Information Commissioner calls for tougher action on trafficking in personal data
The Information Commissioner today called for prison sentences of up to two years for the illegal buying and selling of personal information. In a report to Parliament entitled “What Price Privacy?” he states his “deep concern that confidential information can too easily be obtained improperly from public and private organisations, causing significant harm and distress to individuals.”
Commissioner Richard Thomas’ report, presented to Parliament under powers granted to him under the Data Protection Act, states that there is a “pervasive and widespread” industry dedicated to buying and selling the personal information of individuals illegally. The main suppliers are private detectives, tracing agents and their operatives, and the biggest buyers journalists, financial institutions, local authorities, estranged spouses and criminals engaged in fraud or intimidation. Victims are often celebrities but can also be ordinary members of the public.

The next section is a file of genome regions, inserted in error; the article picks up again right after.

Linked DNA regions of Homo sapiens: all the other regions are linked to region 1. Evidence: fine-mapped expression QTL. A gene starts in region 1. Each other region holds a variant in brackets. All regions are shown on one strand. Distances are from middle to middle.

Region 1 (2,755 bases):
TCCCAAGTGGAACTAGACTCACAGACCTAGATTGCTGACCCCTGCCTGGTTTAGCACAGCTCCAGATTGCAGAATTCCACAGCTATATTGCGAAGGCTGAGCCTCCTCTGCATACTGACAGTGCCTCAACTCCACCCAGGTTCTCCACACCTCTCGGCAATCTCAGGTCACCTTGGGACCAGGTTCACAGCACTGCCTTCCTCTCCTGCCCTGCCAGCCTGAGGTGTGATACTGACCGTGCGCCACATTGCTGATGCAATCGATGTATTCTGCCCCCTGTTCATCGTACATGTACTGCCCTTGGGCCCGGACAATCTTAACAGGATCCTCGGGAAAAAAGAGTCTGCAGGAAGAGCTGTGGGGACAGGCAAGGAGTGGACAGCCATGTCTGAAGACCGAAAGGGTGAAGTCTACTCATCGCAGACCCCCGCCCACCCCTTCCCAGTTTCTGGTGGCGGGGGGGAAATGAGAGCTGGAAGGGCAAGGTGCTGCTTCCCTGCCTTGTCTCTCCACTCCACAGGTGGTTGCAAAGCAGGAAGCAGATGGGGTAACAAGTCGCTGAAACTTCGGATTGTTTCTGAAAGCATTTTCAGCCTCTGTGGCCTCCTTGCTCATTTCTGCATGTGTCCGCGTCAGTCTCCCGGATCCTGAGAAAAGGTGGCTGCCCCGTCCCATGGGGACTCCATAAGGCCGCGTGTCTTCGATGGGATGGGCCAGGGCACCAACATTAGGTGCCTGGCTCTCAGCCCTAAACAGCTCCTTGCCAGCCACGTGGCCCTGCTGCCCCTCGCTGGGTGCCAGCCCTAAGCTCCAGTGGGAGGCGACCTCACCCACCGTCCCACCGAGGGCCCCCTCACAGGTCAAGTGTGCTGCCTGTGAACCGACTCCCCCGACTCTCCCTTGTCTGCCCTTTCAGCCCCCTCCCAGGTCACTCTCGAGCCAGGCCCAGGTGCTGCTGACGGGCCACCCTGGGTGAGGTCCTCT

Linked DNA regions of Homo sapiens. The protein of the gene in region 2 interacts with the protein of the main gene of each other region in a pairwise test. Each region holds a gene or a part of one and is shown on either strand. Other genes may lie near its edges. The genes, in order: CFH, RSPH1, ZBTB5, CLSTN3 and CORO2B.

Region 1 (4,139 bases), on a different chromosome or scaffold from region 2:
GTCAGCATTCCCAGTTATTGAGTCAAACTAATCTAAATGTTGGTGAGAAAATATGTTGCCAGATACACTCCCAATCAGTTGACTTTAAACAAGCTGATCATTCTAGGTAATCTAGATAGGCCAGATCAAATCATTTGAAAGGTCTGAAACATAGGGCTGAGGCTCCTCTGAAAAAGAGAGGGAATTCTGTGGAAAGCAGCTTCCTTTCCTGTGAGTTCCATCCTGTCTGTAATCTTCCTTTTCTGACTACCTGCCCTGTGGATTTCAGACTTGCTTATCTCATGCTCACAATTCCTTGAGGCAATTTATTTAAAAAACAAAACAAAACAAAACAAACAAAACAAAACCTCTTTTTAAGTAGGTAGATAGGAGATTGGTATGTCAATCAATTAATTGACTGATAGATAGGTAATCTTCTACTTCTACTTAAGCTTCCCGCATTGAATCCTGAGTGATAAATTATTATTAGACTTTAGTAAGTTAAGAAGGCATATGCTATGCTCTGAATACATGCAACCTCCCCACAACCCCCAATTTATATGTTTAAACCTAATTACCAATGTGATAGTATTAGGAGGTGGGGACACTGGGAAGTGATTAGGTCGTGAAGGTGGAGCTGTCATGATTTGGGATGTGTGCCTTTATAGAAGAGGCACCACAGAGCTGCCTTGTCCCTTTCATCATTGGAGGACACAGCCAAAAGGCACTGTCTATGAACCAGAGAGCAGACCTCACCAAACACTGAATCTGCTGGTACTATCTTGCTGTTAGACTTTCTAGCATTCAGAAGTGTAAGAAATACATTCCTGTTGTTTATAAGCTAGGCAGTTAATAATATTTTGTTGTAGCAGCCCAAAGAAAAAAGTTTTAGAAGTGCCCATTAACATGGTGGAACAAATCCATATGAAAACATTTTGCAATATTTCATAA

The Commissioner believes that the current penalties devalue what is a serious offence and are too low to have any deterrent effect – highlighting one major case which resulted in only conditional discharges for the perpetrators.
- Press Release (pdf) – Information Commissioner
- Privacy traders ‘must be jailed’ – BBC
- Call to jail dealers in illegal personal data – Financial Times
- Media warned over trade in personal information – Guardian
- Journalists ‘face conviction’ over data breaches – MediaGuardian
- Info chief says journalists who buy secret data should be jailed – Press Gazette